The European Union loses its collective mind as the diplomatic onslaught on Israel continues

No to a Palestinian State

The EU has finally gone and done it. They have gone over the edge and not only recognized the non-existent “state” of “Palestine”, but they’ve removed Hamas from their list of terror organizations. Then they go ahead and claim that this is an issue of a legal technicality, but in that case one could ask why didn’t they fix the technicality rather than remove a group globally recognized as  a leading terror group from its list?

From the first link:

The European Parliament overwhelmingly backed the recognition of a Palestinian state “in principle” on Wednesday, following a series of votes on the issue in EU nations which have angered Israel.

Lawmakers approved the motion by 498 votes to 88 with 111 abstentions, although it was a watered down version of an original motion which had urged EU member states to recognize a Palestinian state unconditionally.

The socialist, greens and radical left groups in the European Parliament had wanted an outright call for the recognition of Palestinian statehood.

But the centre-right European People’s Party of European Commission chief Jean-Claude Juncker, the leading group in parliament, forced them into a compromise motion linking it to peace talks.  “There is no immediate unconditional recognition (of statehood),” EPP chief Manfred Weber said.

But his socialist counterpart Gianni Pittella insisted it was a “historic decision” and a “victory for the whole parliament”.

In response to this miserable decision, Foreign Minister Avigdor Liberman has said he will boycott the Swedish Foreign Minister’s visit to Israel next month:

Liberman is refusing to meet Wallström, who is expected to visit next month, in reaction to Stockholm’s decision in October to become the first major European Union member state to back Ramallah’s unilateral statehood bid, the report said.

The foreign minister reportedly indicated that Sweden had intentionally obscured its intention to recognize a Palestinian state, and refused to hear any Israeli arguments opposing the motion.

Other European parliaments that passed similar motions at least considered Israeli officials’ arguments before making their decision, Lieberman said.

Sweden’s move to recognize Palestine in October set off a domino effect among other European parliaments that voted in favor of recognizing a Palestinian state.

Although the recognition, or the recommendation, or approval in principle of such recognition, of a state of Palestine is very bad news for Israel diplomatically and politically, much more egregious and immediately dangerous to Israel is the astonishing removal by the EU of Hamas from their list of terror groups. As the Jerusalem Post reports:

Hamas should be removed from the European Union’s terrorist list, an EU court ruled on Wednesday, saying the decision to include it was based merely on media and internet reports.

However, the General Court of the European Union, the bloc’s second highest tribunal, said EU member states could maintain their freeze on Hamas’s assets for three months to give time for further review or to appeal the ruling.

Prime Minister Benjamin Netanyahu responded to the decision by saying that Israel was “not satisfied” with the explanations of the EU that Hamas’s removal is only a technical matter.

According to the “technical issue” argument, Hamas was removed from the list because the evidence used to place the organization on the list did not meet European standards. Two central EU countries have already been working on a dossier providing the court with the evidence that will satisfy it.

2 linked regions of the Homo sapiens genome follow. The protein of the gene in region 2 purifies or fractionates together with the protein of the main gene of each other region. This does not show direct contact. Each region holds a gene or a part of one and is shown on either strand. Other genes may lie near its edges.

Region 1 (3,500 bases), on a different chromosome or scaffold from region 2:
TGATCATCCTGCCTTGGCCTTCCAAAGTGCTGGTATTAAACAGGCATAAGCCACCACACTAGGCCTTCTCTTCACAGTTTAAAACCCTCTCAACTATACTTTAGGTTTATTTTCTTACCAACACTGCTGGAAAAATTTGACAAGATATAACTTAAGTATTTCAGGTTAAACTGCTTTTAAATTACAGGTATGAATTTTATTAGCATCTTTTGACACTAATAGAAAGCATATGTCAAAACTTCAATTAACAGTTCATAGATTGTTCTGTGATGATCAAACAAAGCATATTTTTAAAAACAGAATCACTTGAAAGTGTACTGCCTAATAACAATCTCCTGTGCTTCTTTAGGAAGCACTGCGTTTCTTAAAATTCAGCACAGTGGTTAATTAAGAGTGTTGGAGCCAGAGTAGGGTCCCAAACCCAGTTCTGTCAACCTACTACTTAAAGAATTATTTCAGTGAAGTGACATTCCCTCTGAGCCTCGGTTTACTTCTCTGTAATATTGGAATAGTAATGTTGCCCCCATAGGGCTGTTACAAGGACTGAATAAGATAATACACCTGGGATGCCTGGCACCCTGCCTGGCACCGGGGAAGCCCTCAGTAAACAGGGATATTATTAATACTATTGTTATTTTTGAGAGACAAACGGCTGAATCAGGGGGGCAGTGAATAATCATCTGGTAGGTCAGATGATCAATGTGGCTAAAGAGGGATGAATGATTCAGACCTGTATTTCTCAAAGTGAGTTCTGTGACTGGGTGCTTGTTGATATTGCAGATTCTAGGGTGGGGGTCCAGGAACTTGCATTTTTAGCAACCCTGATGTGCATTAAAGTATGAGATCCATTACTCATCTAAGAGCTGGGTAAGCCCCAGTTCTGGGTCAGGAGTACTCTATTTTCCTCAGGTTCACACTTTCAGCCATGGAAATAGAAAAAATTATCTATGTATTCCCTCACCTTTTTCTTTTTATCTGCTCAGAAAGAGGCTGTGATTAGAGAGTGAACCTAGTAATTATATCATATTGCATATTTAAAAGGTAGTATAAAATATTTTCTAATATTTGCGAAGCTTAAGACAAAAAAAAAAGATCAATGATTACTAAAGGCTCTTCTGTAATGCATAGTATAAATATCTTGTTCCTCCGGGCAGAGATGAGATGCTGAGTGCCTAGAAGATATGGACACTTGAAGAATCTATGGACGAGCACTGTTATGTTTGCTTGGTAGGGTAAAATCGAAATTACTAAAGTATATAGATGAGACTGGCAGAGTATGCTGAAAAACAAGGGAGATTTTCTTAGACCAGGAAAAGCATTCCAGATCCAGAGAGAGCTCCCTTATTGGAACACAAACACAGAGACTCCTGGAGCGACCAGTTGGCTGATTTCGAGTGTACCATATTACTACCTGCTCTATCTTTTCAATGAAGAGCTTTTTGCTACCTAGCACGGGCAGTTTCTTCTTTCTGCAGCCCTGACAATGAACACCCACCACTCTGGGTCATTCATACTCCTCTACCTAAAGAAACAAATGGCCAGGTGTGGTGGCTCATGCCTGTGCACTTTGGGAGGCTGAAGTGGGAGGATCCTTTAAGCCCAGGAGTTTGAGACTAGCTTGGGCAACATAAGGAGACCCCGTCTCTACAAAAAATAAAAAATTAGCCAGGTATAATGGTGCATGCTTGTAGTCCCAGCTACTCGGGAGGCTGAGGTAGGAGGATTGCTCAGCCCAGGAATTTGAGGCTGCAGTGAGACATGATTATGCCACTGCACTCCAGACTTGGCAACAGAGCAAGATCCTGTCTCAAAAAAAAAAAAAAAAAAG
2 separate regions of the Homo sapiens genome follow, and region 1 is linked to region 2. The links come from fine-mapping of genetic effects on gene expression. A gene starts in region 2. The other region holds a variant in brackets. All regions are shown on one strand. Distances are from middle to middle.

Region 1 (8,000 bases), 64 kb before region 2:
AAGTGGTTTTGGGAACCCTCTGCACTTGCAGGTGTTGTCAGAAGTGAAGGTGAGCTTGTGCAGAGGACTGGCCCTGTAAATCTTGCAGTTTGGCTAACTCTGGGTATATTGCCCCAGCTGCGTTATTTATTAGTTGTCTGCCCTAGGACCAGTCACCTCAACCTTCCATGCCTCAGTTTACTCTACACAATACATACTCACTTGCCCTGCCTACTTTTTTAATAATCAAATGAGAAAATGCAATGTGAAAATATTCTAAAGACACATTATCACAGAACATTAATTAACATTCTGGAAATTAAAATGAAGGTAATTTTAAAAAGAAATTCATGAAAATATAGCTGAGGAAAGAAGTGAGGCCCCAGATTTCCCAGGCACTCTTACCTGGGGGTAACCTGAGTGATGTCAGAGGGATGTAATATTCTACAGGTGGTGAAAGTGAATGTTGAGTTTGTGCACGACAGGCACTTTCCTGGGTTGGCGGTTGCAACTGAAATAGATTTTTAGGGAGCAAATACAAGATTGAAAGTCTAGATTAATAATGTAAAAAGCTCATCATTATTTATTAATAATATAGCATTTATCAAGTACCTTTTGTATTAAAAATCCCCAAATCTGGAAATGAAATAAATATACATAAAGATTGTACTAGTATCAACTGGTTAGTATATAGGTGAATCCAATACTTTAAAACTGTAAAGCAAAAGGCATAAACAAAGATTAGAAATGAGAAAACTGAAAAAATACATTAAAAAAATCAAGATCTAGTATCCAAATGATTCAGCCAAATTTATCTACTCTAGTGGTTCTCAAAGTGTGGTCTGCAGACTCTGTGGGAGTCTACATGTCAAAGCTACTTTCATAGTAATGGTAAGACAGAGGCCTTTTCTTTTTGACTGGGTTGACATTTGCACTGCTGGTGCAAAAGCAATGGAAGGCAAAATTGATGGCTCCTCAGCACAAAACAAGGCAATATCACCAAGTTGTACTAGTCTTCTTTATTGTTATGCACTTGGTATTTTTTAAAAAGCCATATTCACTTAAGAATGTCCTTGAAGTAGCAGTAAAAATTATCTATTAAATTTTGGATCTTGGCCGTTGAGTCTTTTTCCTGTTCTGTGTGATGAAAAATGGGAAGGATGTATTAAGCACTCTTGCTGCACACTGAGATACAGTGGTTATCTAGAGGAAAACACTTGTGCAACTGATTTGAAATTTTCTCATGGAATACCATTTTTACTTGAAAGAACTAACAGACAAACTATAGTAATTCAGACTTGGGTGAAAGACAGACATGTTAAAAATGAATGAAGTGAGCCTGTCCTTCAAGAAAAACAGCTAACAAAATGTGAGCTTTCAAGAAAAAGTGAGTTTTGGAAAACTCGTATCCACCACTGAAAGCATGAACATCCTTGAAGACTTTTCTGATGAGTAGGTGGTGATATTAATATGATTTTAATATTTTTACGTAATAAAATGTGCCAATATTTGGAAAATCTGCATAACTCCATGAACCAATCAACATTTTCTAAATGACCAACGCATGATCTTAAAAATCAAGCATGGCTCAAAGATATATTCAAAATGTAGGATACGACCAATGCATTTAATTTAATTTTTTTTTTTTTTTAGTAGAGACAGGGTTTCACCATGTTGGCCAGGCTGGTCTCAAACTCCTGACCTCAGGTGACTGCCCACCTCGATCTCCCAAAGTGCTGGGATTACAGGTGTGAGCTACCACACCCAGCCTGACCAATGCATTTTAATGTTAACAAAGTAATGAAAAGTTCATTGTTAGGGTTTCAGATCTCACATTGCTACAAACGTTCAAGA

“The burden of proof is on the EU and we expect them to immediately return Hamas to the list where everyone realizes they should be,” Netanyahu said. “Hamas is a murderous terrorist organization whose charter says that its aim is to destroy Israel. We will continue to fight it with determination and strength so that it will never realize its aims. ”

The EU’s envoy to Israel, Lars Faaborg-Andersen, told an official at the Foreign Ministry that Europe is committed to return Hamas to the list, Israel Radio reported.

In which case why on earth did they remove them from the list in the first place? It is an incomprehensible decision.

Faaborg-Andersen said that Europe is working to bring the evidence against Hamas that would satisfy the court’s requirements.

So 20 years’ worth of evidence is not enough to satisfy the court’s requirements? The mind boggles at what would suffice. The Elder of Ziyon at the Algemeiner writes:

The European Union General Court is saying that it has never independently confirmed that Hamas is a terrorist organization, and that it relied on external sources in making that determination against its own policies.

That’s fine, any organization must follow its written policies.

But this means that ever since the EU was founded in 1993, despite spending tens of thousands of man-hours and untold millions of euros on Middle East topics and on the ground in Israel and the territories, no effort has been made to document Arab terrorism.

Think about it. The EU wants to be a part of the peace process – it is part of the Quartet – and it has given lots of money to anti-Israel NGOs. It has no problem criticizing Israeli actions and parsing the statements of Israeli ministers to find evidence of anything offensive.

Yet in all that time, no EU official has felt it was important to research and report on Arab terrorism! Not one bothered to visit the site of suicide bombings and read official Hamas statements taking credit for them. Not one bothered to follow up on Hamas incitement, on Hamas antisemitism, or on Hamas’ public statements declaring all of Israel “occupied” and all Israelis to be targets for attack.

Not one.